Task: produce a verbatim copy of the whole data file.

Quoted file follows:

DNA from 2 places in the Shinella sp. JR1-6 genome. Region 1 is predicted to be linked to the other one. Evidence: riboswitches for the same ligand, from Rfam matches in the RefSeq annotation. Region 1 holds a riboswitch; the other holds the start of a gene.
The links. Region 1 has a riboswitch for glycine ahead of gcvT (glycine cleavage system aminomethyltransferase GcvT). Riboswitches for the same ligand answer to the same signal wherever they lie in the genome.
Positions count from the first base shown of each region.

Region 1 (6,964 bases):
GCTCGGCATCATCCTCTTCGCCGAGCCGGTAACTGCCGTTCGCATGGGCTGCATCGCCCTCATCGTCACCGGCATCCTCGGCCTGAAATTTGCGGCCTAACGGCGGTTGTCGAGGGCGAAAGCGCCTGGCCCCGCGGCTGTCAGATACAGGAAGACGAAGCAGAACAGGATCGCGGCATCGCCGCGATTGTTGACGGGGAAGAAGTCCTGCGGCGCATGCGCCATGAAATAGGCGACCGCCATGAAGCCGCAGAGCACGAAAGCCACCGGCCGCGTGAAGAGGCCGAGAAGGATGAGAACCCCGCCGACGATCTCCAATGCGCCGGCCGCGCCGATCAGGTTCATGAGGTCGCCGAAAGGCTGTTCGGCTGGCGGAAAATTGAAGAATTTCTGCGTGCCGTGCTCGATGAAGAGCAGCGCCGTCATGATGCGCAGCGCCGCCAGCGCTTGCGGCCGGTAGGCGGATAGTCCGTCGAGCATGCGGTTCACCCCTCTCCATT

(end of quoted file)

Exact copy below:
DNA from 2 places in the Shinella sp. JR1-6 genome. Region 1 is predicted to be linked to the other one. Evidence: riboswitches for the same ligand, from Rfam matches in the RefSeq annotation. Region 1 holds a riboswitch; the other holds the start of a gene.
The links. Region 1 has a riboswitch for glycine ahead of gcvT (glycine cleavage system aminomethyltransferase GcvT). Riboswitches for the same ligand answer to the same signal wherever they lie in the genome.
Positions count from the first base shown of each region.

Region 1 (6,964 bases):
GCTCGGCATCATCCTCTTCGCCGAGCCGGTAACTGCCGTTCGCATGGGCTGCATCGCCCTCATCGTCACCGGCATCCTCGGCCTGAAATTTGCGGCCTAACGGCGGTTGTCGAGGGCGAAAGCGCCTGGCCCCGCGGCTGTCAGATACAGGAAGACGAAGCAGAACAGGATCGCGGCATCGCCGCGATTGTTGACGGGGAAGAAGTCCTGCGGCGCATGCGCCATGAAATAGGCGACCGCCATGAAGCCGCAGAGCACGAAAGCCACCGGCCGCGTGAAGAGGCCGAGAAGGATGAGAACCCCGCCGACGATCTCCAATGCGCCGGCCGCGCCGATCAGGTTCATGAGGTCGCCGAAAGGCTGTTCGGCTGGCGGAAAATTGAAGAATTTCTGCGTGCCGTGCTCGATGAAGAGCAGCGCCGTCATGATGCGCAGCGCCGCCAGCGCTTGCGGCCGGTAGGCGGATAGTCCGTCGAGCATGCGGTTCACCCCTCTCCATT